That second redo and the one I made last night were amazing. It’s the perfect Spring cocktail because it’s tart, sweet, balanced and light enough to bring thoughts of daffodils and tulips to mind while sipping slowly.
1 1/2 oz gin
1/2 oz maraschino liqueur
3/4 oz lemon juice
Shake with cracked ice and garnish with either a cherry or a lemon twist.
If your guests are a little apprehensive about gin then try citrus flavored vodka instead. It makes for a very smooth cocktail and gives the lemon a little more punch. And then try the gin version on them a little later.
A full lunar eclipse and the winter solstice coincided for the first time in 456 years this year.
It's been a little dry around here since the new year. Yes, by choice, but it means there are fewer new cocktails for me to talk about. Of course that means that when I do break out the barware it needs to be special. It also means that the go to cocktail book that I'm going to choose is the new Jim Meehan book. I just haven't had the opportunity to explore the cocktail recipes yet and I feel that I'm woefully behind.
This drink is from bartender John Deragon, who (according to the PDT Cocktail Book) serves this cocktail on the winter solstice. Of course, it would be a crime against cocktail drinkers everywhere to limit this most excellent cocktail to one day a year so I'm going to declare this an excellent fall/winter drink. Put it away in April.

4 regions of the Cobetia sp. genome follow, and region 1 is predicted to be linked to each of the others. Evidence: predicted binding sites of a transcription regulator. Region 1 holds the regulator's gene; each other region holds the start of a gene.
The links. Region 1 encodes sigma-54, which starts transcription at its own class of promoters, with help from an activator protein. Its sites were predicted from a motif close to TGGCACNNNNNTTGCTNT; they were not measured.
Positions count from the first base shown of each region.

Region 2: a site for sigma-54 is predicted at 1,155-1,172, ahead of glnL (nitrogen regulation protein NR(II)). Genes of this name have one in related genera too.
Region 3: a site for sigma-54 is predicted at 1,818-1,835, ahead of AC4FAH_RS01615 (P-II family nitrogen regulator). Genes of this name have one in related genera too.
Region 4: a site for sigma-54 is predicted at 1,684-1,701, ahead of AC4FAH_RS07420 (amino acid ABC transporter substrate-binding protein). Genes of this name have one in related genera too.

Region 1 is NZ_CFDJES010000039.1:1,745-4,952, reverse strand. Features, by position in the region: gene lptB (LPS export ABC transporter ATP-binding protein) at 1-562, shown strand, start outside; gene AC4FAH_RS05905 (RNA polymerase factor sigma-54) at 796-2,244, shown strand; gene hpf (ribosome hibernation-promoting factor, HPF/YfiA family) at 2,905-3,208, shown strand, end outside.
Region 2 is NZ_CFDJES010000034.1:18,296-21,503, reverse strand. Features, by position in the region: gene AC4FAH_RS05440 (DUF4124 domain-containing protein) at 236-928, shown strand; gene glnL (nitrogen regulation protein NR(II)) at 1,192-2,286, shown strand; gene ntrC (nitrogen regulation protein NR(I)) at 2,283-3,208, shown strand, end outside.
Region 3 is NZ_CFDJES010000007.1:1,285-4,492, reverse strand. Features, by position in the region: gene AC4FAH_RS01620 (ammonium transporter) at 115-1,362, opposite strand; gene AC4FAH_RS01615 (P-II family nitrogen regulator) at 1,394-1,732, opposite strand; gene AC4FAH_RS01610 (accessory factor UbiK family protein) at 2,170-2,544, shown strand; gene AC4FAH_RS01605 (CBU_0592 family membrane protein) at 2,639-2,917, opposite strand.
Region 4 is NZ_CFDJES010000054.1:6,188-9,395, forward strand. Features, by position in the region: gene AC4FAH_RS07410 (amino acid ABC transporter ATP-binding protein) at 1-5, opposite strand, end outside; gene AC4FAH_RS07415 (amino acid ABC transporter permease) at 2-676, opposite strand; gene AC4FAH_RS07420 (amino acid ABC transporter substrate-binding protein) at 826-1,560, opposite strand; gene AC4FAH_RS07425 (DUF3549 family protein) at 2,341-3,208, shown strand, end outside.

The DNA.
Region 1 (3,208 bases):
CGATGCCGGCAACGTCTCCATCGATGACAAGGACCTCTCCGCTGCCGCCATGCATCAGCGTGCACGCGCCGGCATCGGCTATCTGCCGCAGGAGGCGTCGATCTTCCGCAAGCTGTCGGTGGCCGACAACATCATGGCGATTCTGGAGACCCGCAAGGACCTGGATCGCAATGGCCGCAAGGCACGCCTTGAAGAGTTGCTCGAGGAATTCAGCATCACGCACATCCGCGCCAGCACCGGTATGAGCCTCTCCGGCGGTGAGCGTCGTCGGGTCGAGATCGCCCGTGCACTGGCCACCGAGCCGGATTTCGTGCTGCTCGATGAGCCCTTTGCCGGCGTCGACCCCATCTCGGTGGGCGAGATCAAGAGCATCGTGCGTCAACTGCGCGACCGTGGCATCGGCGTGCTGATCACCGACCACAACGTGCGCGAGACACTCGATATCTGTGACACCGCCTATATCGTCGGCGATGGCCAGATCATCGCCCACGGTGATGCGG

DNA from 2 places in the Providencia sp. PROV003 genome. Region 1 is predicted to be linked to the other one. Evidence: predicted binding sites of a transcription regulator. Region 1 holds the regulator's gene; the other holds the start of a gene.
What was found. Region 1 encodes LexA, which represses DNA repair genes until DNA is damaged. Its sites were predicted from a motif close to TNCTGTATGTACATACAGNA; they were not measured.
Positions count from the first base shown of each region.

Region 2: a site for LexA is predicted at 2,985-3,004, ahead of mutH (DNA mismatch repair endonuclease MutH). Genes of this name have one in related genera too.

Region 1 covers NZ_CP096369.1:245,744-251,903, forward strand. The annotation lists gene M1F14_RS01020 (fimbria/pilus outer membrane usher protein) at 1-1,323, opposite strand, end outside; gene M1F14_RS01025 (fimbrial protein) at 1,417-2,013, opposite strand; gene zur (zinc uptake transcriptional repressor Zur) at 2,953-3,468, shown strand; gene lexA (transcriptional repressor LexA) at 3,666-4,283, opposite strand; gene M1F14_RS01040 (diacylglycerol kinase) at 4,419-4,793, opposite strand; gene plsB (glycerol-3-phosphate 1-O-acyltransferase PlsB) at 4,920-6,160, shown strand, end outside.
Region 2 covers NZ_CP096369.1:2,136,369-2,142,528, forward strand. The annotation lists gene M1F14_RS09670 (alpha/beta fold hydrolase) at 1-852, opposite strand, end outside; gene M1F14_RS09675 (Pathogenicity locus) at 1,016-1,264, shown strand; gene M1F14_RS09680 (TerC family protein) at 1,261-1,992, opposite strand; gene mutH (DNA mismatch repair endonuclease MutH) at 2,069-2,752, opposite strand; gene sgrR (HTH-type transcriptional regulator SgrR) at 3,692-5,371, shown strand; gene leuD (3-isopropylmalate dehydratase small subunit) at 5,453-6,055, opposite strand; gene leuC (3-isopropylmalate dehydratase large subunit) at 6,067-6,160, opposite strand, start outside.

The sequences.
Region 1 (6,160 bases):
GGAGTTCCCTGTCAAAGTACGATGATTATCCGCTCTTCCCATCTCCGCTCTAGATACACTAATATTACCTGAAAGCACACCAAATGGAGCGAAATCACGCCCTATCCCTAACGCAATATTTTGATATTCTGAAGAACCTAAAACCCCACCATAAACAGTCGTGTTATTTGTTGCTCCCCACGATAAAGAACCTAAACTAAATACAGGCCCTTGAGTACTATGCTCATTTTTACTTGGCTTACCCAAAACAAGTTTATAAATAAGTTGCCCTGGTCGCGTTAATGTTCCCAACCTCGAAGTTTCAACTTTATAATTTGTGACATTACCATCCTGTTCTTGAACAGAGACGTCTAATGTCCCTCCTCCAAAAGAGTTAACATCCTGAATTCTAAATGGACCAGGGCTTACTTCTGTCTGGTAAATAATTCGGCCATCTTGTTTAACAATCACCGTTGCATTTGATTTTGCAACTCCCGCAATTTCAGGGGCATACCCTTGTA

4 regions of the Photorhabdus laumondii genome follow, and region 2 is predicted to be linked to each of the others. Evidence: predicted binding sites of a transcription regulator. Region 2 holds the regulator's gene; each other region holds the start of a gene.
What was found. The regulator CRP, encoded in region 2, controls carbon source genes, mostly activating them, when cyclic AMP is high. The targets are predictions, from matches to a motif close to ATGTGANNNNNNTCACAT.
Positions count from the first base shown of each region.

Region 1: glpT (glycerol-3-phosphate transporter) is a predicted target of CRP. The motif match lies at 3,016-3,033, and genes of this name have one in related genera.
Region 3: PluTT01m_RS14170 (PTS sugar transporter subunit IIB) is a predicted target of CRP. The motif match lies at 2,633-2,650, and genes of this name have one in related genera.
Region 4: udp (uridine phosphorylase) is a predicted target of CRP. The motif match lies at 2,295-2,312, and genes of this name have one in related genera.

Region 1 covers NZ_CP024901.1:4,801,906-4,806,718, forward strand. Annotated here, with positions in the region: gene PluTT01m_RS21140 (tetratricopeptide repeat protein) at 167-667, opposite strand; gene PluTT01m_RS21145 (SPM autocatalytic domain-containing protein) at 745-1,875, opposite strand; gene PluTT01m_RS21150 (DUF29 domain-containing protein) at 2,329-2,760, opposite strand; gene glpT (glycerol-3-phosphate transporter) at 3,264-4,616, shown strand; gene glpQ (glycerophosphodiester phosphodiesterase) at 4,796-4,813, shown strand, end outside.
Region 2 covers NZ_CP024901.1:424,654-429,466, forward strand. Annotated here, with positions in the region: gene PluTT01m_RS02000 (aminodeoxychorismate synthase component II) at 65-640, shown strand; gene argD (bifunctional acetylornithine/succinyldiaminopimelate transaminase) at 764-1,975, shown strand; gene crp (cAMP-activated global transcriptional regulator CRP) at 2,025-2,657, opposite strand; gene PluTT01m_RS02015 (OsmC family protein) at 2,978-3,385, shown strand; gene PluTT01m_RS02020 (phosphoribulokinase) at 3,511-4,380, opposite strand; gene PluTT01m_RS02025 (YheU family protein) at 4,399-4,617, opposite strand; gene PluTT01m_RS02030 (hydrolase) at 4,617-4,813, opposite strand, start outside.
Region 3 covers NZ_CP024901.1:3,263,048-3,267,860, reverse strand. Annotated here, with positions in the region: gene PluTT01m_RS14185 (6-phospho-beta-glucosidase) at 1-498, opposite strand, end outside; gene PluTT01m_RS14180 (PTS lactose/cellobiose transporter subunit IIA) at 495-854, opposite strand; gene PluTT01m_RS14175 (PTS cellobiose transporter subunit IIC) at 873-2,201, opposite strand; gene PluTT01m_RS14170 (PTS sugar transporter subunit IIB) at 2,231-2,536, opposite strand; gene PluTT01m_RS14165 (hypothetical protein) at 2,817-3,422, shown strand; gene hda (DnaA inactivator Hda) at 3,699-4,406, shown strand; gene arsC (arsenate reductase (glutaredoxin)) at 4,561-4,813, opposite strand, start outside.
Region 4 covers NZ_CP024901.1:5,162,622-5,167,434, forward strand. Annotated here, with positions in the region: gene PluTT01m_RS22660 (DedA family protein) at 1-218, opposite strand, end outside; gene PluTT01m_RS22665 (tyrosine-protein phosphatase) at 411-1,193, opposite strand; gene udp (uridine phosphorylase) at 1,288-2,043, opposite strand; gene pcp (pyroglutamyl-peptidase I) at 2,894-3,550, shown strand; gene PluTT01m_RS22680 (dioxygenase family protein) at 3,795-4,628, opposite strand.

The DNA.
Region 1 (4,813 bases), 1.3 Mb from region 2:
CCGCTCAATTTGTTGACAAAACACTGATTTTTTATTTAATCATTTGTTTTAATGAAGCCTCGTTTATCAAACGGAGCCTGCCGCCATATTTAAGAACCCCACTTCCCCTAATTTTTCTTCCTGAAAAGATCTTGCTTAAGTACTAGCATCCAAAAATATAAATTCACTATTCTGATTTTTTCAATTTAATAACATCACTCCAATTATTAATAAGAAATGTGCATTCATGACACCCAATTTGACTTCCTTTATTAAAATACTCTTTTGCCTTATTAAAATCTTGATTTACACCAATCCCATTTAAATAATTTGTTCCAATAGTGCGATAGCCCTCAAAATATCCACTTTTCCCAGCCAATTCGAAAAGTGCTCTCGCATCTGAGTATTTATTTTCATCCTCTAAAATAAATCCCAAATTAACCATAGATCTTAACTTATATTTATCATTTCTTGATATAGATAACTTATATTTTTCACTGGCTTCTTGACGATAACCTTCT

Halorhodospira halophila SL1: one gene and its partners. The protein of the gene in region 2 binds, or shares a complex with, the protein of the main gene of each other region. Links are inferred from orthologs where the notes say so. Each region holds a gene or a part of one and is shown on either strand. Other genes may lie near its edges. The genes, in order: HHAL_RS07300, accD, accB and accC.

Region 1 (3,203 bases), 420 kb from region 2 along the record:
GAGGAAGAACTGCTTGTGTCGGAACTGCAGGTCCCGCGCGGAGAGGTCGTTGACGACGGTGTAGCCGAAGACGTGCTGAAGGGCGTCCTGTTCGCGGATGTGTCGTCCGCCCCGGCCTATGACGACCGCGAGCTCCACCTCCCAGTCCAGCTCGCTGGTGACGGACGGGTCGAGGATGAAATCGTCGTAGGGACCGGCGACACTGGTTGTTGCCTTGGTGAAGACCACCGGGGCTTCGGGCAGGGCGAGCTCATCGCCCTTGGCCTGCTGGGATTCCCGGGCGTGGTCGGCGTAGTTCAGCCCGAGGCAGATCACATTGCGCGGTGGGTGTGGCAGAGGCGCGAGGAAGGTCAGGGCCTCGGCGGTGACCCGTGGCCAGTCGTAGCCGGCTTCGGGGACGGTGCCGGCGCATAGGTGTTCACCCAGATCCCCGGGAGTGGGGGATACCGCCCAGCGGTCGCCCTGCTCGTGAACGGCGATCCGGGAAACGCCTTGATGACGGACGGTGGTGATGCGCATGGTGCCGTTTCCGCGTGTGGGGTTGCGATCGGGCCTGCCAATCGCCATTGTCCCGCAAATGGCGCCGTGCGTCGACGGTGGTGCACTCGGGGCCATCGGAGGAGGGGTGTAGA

1 1/2 oz Rittenhouse rye
1/2 oz Bonded apple brandy
1/2 oz Nonino Amaro
1/2 oz Dubonnet Rouge
1/4 oz Grenadine
Stir with ice and strain. No garnish.
There is something about apple brandy that gives just about every drink it's in a sweet dryness that I find really pleasant. (See Solera) And in this drink that dryness is there but there's also some complex, fruity, and full flavors delivered by the Amaro, Dubonnet, and Grenadine. Up front there is a fullness to the first sip followed by that apple dryness and a bit of the grenadine (please use a good quality grenadine and not Rose's). As the drink warms the fuller flavors become more pronounced and deeper. It's delicious. And without the addition of bitters or garnish the drink has to stand on the flavors of the main ingredients which it does in a clean and unfussy way.
Oh and yes, I've been choosing drinks in the PDT book that don't require infusions or specialty syrups. First they take planning and second they make so much that unless you're drinking every day or are having a party you can never get through them in time. Once things get a little wetter around here I'll start talking about the infusions.
PDT Cocktail Book
The PDT Cocktail book is back on Amazon. Get it while it’s available!
This was the drink I wanted to make first when I flipped through the recipes in The PDT Cocktail Book. Unfortunately I didn’t have an orange at the time so I’ve had to wait until some acceptable ones reappeared in our local supermarket. It was worth the wait.
My personal feeling on this cocktail is that this recipe alone is worth the $16.56 for the entire book. It’s magnificent. QDP wasn’t quite as enthusiastic as me, but he still thoroughly enjoyed the drink and said it was a worthy Manhattan variation.
2 oz Old Overholt Rye Whiskey
3/4 oz Lustau East India Sherry
1/2 oz Aperol
2 dashes Angostura Bitters
Stir with ice and strain into cocktail glass. Orange twist.